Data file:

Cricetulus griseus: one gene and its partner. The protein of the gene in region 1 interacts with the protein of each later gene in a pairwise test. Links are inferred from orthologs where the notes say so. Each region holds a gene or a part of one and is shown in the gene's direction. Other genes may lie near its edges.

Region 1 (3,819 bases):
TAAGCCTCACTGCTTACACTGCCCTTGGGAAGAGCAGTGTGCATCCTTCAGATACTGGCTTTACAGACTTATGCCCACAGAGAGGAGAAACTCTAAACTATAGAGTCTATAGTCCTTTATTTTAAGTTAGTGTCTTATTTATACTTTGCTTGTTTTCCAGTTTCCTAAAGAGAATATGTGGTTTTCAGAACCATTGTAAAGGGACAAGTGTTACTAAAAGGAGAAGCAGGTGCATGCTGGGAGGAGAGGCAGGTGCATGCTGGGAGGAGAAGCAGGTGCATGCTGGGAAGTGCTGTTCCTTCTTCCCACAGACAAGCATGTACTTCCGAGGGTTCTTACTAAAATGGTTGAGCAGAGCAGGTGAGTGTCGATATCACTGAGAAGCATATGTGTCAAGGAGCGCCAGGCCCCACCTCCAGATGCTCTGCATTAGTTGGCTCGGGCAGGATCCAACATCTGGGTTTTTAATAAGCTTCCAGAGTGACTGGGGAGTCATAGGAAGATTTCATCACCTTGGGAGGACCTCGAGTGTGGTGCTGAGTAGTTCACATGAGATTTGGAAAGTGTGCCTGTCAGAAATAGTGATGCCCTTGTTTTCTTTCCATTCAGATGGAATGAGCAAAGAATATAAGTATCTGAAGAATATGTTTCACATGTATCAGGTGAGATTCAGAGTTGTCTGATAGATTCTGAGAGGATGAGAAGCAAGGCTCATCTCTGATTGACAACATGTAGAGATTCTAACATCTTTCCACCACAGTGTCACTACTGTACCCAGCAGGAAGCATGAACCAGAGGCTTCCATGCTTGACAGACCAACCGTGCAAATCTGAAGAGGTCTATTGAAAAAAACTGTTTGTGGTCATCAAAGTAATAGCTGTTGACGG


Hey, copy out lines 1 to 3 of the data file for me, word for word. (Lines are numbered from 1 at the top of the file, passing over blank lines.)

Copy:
Cricetulus griseus: one gene and its partner. The protein of the gene in region 1 interacts with the protein of each later gene in a pairwise test. Links are inferred from orthologs where the notes say so. Each region holds a gene or a part of one and is shown in the gene's direction. Other genes may lie near its edges.

Region 1 (3,819 bases):
TAAGCCTCACTGCTTACACTGCCCTTGGGAAGAGCAGTGTGCATCCTTCAGATACTGGCTTTACAGACTTATGCCCACAGAGAGGAGAAACTCTAAACTATAGAGTCTATAGTCCTTTATTTTAAGTTAGTGTCTTATTTATACTTTGCTTGTTTTCCAGTTTCCTAAAGAGAATATGTGGTTTTCAGAACCATTGTAAAGGGACAAGTGTTACTAAAAGGAGAAGCAGGTGCATGCTGGGAGGAGAGGCAGGTGCATGCTGGGAGGAGAAGCAGGTGCATGCTGGGAAGTGCTGTTCCTTCTTCCCACAGACAAGCATGTACTTCCGAGGGTTCTTACTAAAATGGTTGAGCAGAGCAGGTGAGTGTCGATATCACTGAGAAGCATATGTGTCAAGGAGCGCCAGGCCCCACCTCCAGATGCTCTGCATTAGTTGGCTCGGGCAGGATCCAACATCTGGGTTTTTAATAAGCTTCCAGAGTGACTGGGGAGTCATAGGAAGATTTCATCACCTTGGGAGGACCTCGAGTGTGGTGCTGAGTAGTTCACATGAGATTTGGAAAGTGTGCCTGTCAGAAATAGTGATGCCCTTGTTTTCTTTCCATTCAGATGGAATGAGCAAAGAATATAAGTATCTGAAGAATATGTTTCACATGTATCAGGTGAGATTCAGAGTTGTCTGATAGATTCTGAGAGGATGAGAAGCAAGGCTCATCTCTGATTGACAACATGTAGAGATTCTAACATCTTTCCACCACAGTGTCACTACTGTACCCAGCAGGAAGCATGAACCAGAGGCTTCCATGCTTGACAGACCAACCGTGCAAATCTGAAGAGGTCTATTGAAAAAAACTGTTTGTGGTCATCAAAGTAATAGCTGTTGACGG